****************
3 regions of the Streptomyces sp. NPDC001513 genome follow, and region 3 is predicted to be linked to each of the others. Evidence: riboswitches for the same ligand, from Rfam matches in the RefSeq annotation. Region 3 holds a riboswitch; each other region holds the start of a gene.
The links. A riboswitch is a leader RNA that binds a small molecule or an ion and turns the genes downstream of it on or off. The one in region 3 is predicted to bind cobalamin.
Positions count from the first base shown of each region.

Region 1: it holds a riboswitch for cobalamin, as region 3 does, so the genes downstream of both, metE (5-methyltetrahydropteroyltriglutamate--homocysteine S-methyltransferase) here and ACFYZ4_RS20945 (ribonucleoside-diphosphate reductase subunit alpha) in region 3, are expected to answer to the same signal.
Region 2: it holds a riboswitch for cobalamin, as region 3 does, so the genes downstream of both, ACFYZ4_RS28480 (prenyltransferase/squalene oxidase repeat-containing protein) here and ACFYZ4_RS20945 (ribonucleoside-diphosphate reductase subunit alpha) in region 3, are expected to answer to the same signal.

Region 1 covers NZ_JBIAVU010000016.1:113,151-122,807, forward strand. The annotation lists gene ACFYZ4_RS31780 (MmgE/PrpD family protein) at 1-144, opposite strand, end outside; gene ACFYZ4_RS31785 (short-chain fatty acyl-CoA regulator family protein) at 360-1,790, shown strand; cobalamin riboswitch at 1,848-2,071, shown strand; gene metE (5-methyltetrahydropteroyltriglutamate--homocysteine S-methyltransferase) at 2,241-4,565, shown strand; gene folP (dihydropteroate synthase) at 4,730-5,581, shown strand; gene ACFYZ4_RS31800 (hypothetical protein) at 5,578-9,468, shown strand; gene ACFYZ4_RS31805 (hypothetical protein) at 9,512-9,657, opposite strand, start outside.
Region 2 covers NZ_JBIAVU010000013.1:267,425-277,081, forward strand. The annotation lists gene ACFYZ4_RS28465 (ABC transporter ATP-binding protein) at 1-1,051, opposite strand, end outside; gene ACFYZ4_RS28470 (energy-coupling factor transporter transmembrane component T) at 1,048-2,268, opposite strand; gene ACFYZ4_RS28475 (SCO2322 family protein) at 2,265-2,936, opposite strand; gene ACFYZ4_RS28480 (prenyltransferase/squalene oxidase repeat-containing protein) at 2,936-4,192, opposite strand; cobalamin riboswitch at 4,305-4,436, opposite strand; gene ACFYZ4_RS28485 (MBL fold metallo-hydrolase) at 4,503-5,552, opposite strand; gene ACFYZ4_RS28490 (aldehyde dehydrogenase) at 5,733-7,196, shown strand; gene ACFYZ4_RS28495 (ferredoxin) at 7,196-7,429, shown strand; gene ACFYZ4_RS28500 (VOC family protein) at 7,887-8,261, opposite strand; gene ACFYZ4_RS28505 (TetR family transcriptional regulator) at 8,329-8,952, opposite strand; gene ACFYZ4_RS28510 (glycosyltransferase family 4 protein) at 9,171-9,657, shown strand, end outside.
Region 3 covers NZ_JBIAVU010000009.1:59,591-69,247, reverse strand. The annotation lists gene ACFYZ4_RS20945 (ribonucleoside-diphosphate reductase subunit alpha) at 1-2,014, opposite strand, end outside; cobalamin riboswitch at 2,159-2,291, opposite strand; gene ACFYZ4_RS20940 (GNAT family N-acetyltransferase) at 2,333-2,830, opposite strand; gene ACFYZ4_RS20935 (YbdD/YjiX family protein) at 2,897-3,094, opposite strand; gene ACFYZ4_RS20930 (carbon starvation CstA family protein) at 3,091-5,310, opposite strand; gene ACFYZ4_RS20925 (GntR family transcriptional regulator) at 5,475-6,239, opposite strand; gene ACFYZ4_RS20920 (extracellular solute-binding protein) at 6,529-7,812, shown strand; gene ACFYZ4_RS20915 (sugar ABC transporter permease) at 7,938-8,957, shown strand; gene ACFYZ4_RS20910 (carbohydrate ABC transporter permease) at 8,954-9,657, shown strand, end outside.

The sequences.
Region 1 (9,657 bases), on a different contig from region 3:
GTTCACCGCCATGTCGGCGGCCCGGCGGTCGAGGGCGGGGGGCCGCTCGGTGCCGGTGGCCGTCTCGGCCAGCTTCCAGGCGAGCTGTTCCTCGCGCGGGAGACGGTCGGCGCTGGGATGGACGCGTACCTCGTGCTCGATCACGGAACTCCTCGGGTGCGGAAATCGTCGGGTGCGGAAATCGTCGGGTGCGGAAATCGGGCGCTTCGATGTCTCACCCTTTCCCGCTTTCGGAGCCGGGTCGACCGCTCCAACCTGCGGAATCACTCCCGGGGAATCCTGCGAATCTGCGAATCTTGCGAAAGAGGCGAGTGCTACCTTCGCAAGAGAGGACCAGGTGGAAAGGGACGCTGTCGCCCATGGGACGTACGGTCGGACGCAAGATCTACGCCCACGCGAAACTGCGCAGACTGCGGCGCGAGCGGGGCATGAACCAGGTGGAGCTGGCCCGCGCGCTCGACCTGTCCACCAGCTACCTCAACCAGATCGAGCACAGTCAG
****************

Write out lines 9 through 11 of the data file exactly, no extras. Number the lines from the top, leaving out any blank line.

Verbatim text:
The sequences.
Region 1 (9,657 bases), on a different contig from region 3:
GTTCACCGCCATGTCGGCGGCCCGGCGGTCGAGGGCGGGGGGCCGCTCGGTGCCGGTGGCCGTCTCGGCCAGCTTCCAGGCGAGCTGTTCCTCGCGCGGGAGACGGTCGGCGCTGGGATGGACGCGTACCTCGTGCTCGATCACGGAACTCCTCGGGTGCGGAAATCGTCGGGTGCGGAAATCGTCGGGTGCGGAAATCGGGCGCTTCGATGTCTCACCCTTTCCCGCTTTCGGAGCCGGGTCGACCGCTCCAACCTGCGGAATCACTCCCGGGGAATCCTGCGAATCTGCGAATCTTGCGAAAGAGGCGAGTGCTACCTTCGCAAGAGAGGACCAGGTGGAAAGGGACGCTGTCGCCCATGGGACGTACGGTCGGACGCAAGATCTACGCCCACGCGAAACTGCGCAGACTGCGGCGCGAGCGGGGCATGAACCAGGTGGAGCTGGCCCGCGCGCTCGACCTGTCCACCAGCTACCTCAACCAGATCGAGCACAGTCAG